Planning Board: Puerto Rico Economy to Drop 2% in Fiscal 2017
SAN JUAN — The Puerto Rico Planning Board presented its projections for fiscal years 2016 and 2017 on Friday, painting a less than rosy picture for the commonwealth’s economy in the years ahead.
When it comes to fiscal 2016, which ends June 30, the island’s gross national product (GNP) is slated to shrink by 1.2%; earlier estimates had the contraction pegged at 1.3%. Meanwhile, for fiscal 2017, Puerto Rico’s GNP is expected to drop by 2%, Planning Board President Luis García Pelatti said.
The projections take into consideration various factors, among them the global and U.S. economies, oil prices, product exports on an adjusted basis, visitors’ expenditures, investment in construction, and federal transfers to individuals, among other parameters, García Pelatti noted.
Fiscal 2017’s projected drop represents a statistical baseline, with an alternative pessimistic scenario bringing the contraction further to 3%, while an optimistic scenario would lessen the blow with the economy shrinking by 1%, explained Luis Benítez, who heads the Planning Board’s Economic & Social Planning Program; however, no scenarios contemplate a flat curve, much less any kind of economic growth.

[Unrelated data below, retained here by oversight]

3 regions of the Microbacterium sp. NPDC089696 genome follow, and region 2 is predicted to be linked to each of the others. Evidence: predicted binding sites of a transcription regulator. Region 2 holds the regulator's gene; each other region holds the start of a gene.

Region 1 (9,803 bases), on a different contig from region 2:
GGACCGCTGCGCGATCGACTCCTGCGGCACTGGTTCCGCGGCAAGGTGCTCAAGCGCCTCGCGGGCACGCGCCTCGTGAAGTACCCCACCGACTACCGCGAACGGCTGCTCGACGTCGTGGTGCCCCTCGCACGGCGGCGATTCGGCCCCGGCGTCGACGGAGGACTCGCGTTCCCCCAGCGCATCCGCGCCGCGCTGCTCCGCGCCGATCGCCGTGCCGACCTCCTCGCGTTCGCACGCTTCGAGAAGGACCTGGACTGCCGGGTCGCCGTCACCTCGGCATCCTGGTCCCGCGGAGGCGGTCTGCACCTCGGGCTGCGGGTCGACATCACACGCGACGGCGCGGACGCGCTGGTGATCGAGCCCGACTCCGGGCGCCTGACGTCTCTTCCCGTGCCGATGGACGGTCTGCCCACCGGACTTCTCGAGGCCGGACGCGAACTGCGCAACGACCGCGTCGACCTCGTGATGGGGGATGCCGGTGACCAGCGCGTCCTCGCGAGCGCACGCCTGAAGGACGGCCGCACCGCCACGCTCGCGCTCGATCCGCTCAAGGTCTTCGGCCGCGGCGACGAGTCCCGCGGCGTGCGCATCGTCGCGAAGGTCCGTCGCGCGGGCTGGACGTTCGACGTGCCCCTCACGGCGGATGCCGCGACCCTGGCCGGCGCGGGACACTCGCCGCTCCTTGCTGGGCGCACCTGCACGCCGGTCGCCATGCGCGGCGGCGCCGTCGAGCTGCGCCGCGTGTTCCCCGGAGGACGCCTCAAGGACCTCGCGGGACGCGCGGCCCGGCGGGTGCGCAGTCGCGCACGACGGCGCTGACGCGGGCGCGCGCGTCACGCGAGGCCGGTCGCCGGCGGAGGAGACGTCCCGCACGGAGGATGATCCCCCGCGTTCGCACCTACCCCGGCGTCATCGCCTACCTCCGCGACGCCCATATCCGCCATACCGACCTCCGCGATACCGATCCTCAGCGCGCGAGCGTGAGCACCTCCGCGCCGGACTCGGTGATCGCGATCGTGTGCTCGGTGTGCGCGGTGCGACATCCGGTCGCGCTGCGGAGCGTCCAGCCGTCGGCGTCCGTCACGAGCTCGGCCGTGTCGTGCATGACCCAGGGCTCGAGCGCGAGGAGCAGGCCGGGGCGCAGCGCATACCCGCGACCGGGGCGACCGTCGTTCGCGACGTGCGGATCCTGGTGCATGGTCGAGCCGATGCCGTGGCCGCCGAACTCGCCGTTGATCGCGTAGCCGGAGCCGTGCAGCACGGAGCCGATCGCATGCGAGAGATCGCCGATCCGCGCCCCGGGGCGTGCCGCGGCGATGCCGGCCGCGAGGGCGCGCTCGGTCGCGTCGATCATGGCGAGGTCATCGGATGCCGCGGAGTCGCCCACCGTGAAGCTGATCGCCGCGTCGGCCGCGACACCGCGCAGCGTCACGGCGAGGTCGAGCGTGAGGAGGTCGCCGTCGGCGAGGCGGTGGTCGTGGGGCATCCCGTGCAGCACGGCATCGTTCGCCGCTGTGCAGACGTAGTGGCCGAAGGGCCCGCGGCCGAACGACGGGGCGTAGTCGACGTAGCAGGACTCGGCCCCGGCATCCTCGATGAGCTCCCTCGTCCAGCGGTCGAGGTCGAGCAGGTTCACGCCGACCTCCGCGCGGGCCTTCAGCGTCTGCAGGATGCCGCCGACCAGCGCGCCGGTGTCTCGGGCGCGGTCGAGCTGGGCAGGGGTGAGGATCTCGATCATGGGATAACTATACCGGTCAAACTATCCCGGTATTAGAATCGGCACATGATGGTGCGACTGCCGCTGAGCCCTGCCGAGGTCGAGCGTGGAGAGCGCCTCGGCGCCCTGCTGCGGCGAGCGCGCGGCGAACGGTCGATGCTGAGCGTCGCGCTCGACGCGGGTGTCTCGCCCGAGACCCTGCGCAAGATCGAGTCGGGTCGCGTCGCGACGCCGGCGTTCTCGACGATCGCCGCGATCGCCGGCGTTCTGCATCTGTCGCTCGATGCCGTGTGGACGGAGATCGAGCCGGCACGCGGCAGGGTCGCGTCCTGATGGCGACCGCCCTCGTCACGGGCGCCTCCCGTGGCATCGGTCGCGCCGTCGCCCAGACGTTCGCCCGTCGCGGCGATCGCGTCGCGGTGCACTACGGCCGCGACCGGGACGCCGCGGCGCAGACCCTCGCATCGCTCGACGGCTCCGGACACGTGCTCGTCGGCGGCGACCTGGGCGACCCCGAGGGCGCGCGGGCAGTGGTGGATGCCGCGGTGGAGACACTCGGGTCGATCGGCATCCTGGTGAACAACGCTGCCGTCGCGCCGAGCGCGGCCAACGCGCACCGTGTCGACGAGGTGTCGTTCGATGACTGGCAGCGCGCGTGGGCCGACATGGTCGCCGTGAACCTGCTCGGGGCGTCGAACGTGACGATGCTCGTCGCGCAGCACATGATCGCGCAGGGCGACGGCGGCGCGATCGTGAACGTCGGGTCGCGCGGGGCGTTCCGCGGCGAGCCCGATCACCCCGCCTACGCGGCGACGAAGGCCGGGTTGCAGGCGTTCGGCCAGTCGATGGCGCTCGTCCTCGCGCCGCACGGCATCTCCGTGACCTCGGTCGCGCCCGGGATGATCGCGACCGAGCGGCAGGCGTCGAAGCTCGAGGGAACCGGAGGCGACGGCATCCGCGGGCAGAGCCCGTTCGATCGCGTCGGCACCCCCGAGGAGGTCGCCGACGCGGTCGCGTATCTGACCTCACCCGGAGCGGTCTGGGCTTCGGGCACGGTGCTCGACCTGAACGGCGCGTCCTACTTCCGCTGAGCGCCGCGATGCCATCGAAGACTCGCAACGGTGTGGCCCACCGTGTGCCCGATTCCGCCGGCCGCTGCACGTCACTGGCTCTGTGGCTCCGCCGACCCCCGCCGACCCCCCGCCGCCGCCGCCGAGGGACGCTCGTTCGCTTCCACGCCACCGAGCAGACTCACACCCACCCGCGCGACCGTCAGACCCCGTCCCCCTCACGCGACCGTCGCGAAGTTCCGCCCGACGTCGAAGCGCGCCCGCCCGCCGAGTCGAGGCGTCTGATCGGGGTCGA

The economic forecast would mark the fifth straight year in which Puerto Rico’s economy has contracted since a slight economic uptick of 0.5% was registered in 2012.
The commonwealth—which is battling a $70 billion debt load and looming default payments on its bond obligations, coupled with a heavy outflow of residents leaving the island and a rapidly eroding tax base—has been going through a recession since 2006, with the local economy having shrunk by more than 15% since then.
Of note is that the main economic metric used by the Planning Board and the rest of the Puerto Rico government, the GNP, has become almost obsolete in the international community since the United Nations made the switch from GNP to gross domestic product (GDP) in 1993 as a standard to measure a nation’s economy.
While GDP takes into account economic activity from both native and foreign individuals and entities in a particular jurisdiction, GNP tracks the economic activity only from native individuals and entities both within a jurisdiction and abroad.